I have seen hikers start on the AT with 60 lbs., 40 lbs, 14 lbs. packs. The heavier your pack the more strain you will put on your body. It is easy to put things in your pack that you "think you might use" or fit into the "just in case" category. Be very aware of the weight of every item in your pack. Omit useless or extra gear. A few days north of Springer (30 mi.)you will pass only a few feet from Mountain Crossings Outfitters at Walasi-Y Center, in Neels Gap. They have a large scale to weigh your pack and you can arrange to have any gear you no longer want to carry mailed home.

04-24-2009, 15:02
I would add on day of contigency time if you are on a schedule. Hopefully your end date is not fixed. I would try not to plan on sticking tightly to a schedule, but rather play it by ear, and if you don't make a destination, don't stress about it.

Most people (including us) went in to Franklin between Dick's Creek and NOC. It's nice to not carry so much food if you resupply there. Just a thought. I also suggest trying out a Hostel for the experience.


04-24-2009, 19:47
Just take it easy in the Stecoahs north of NOC. My least fav section on my knees and psyche.

04-24-2009, 21:47
Most of my "extended hikes" I have averaged 13 miles a day (not planned but always seems to work out that way). That's a comfortable, non-life sucking pace. I remember the apprehension leading up to my first extended hike after doing a lot of 3-5 day stuff. My concern was nutrition. In those days ('70s) I didn't have the luxury of the Internet to gather info and advice. Browse the food forum and you'll get lots of good advice on sustainable nutrition-centric menus.

Looking at your itinerary, 2 days from NOC to Fontana is pretty aggressive. I just finished a AT-Bartram loop hike and most 'thru hikers' were stopping at Sassafras Gap, doing just 6.8 miles out of NOC. The Jump Up kicks butt! The entire 28 mile section is pretty tough. Might want to add a day there.

04-24-2009, 21:51
Very doable.

However, you should be aware that Fontana Dam to Pisqah NF is a little over 70 miles.

The estimate of an average of 13 miles a day is still accurate.

You can resupply once you leave the Smokies 3 miles north at Standing Bear Farm and Hostel.

Christus Cowboy
04-25-2009, 08:24
Just keep in mind that being fit and trail fit are two very different things.........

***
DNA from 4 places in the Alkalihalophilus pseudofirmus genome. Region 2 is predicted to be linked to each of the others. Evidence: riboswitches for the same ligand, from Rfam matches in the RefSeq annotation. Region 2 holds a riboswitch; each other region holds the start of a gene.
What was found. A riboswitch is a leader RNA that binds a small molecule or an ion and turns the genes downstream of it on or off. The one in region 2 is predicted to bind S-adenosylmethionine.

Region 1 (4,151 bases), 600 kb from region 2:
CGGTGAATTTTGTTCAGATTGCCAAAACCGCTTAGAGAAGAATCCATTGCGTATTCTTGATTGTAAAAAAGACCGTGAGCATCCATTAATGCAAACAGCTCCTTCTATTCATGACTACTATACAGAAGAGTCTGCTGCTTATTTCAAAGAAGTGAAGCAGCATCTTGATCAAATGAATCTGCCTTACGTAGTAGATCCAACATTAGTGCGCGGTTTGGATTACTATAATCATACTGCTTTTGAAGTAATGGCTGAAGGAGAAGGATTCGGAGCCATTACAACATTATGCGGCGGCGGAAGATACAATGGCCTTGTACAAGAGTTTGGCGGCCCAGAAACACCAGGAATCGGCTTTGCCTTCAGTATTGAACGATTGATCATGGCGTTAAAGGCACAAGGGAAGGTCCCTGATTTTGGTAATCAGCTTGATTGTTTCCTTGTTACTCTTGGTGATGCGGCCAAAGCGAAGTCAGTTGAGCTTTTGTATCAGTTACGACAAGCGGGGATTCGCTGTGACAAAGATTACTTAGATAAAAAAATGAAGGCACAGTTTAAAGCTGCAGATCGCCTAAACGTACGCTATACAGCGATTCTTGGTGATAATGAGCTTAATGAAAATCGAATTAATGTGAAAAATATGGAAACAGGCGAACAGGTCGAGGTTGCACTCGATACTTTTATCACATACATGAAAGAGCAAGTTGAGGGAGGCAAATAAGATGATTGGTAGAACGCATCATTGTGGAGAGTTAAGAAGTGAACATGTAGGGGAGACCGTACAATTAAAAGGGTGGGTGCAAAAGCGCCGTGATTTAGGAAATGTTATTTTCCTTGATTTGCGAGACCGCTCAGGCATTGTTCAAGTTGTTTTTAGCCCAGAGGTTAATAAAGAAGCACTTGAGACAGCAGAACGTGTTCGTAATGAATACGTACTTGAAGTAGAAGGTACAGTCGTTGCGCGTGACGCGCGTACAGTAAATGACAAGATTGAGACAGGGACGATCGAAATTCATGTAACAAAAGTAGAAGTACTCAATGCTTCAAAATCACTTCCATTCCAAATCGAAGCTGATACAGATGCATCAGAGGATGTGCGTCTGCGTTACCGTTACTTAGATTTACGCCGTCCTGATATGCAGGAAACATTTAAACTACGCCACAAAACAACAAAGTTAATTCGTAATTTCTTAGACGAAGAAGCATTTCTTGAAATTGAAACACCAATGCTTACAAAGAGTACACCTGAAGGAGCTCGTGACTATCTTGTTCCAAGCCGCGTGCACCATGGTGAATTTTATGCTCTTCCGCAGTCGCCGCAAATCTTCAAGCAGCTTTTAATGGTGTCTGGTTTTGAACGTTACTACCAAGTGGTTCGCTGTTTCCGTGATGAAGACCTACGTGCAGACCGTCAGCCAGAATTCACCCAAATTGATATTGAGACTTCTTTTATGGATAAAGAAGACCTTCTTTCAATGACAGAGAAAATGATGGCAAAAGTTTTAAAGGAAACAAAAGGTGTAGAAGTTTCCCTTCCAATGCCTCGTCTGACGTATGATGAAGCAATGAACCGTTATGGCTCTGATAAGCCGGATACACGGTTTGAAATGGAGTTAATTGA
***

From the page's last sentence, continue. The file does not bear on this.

This is a good point here.... 13 miles a day is doable but don't underestimate the terrain in some parts of this itinerary. I just got back from a 54 miler and the run from the NOC to Sassafras Gap kicked my butt... Of course I'm twice your age but when we got to the Sassafras Gap shelter we ran into several thrus who started at the NOC like we did, already had their trail legs and still chose to stop after 7 miles of that stretch....

04-25-2009, 09:00
Since it is a section and not a thru, you don't have to worry about the trail legs thing as much. Most thru's start out slow, as I did, knowing we had 5-6 months in front of us and knew now was the time to adjust. 13 miles a day in the terrain between Springer and Hot Springs is quite feasible, as long as you're persistent. You won't have the luxury of sleeping in, which is the cost on most long distance hikes.

04-26-2009, 00:36
I was doing about 7 to 10 miles a day in the same area, not to mention it will be real hard not to spend a day at the Hostile on 40. Just the thought of hot pizza will get ya every time lol

04-26-2009, 03:34
It's been mentioned a few times already but I would add that the section of trail between the Nantahala River and Newfound Gap in the Smokies, a distance of about 70 miles, is in my opinion the hardest section south of New Hampshire.

04-26-2009, 23:40
Personally I would throw away the itinerary - it's a hassle and greatly detracts from the freedom and enjoyment of a distance hike. All the numbers on this thread make my head hurt. :-)

Why not just start at Springer, hike for two weeks, and then see where you're at and plan your escape back to civilization from there.

To answer your question - your plan surely looks doable, though a little on the fast side. It's always best to be conservative when plotting out your mileage.